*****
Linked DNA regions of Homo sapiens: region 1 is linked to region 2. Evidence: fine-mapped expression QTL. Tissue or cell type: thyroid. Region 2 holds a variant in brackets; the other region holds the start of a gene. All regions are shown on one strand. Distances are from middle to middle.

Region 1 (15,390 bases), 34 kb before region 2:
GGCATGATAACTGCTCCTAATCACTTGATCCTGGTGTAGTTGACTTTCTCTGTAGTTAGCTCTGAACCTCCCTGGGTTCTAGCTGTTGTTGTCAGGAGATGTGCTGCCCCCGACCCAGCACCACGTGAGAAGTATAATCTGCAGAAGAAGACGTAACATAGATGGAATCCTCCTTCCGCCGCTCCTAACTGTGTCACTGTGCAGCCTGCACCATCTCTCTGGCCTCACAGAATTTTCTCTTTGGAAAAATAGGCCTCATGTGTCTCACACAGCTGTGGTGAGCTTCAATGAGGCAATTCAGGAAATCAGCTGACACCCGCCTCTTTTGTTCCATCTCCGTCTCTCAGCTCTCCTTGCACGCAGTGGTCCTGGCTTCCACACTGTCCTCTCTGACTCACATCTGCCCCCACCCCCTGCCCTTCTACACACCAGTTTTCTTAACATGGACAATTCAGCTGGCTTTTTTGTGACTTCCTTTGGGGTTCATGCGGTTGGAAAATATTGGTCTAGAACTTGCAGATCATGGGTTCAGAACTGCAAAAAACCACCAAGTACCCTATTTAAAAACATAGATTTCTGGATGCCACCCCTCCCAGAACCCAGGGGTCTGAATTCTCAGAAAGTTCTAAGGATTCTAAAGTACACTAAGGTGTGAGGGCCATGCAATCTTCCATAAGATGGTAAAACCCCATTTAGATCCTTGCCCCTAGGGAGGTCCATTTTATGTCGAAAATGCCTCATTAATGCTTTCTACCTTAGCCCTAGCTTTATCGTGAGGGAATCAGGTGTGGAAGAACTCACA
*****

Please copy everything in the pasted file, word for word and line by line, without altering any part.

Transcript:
Linked DNA regions of Homo sapiens: region 1 is linked to region 2. Evidence: fine-mapped expression QTL. Tissue or cell type: thyroid. Region 2 holds a variant in brackets; the other region holds the start of a gene. All regions are shown on one strand. Distances are from middle to middle.

Region 1 (15,390 bases), 34 kb before region 2:
GGCATGATAACTGCTCCTAATCACTTGATCCTGGTGTAGTTGACTTTCTCTGTAGTTAGCTCTGAACCTCCCTGGGTTCTAGCTGTTGTTGTCAGGAGATGTGCTGCCCCCGACCCAGCACCACGTGAGAAGTATAATCTGCAGAAGAAGACGTAACATAGATGGAATCCTCCTTCCGCCGCTCCTAACTGTGTCACTGTGCAGCCTGCACCATCTCTCTGGCCTCACAGAATTTTCTCTTTGGAAAAATAGGCCTCATGTGTCTCACACAGCTGTGGTGAGCTTCAATGAGGCAATTCAGGAAATCAGCTGACACCCGCCTCTTTTGTTCCATCTCCGTCTCTCAGCTCTCCTTGCACGCAGTGGTCCTGGCTTCCACACTGTCCTCTCTGACTCACATCTGCCCCCACCCCCTGCCCTTCTACACACCAGTTTTCTTAACATGGACAATTCAGCTGGCTTTTTTGTGACTTCCTTTGGGGTTCATGCGGTTGGAAAATATTGGTCTAGAACTTGCAGATCATGGGTTCAGAACTGCAAAAAACCACCAAGTACCCTATTTAAAAACATAGATTTCTGGATGCCACCCCTCCCAGAACCCAGGGGTCTGAATTCTCAGAAAGTTCTAAGGATTCTAAAGTACACTAAGGTGTGAGGGCCATGCAATCTTCCATAAGATGGTAAAACCCCATTTAGATCCTTGCCCCTAGGGAGGTCCATTTTATGTCGAAAATGCCTCATTAATGCTTTCTACCTTAGCCCTAGCTTTATCGTGAGGGAATCAGGTGTGGAAGAACTCACA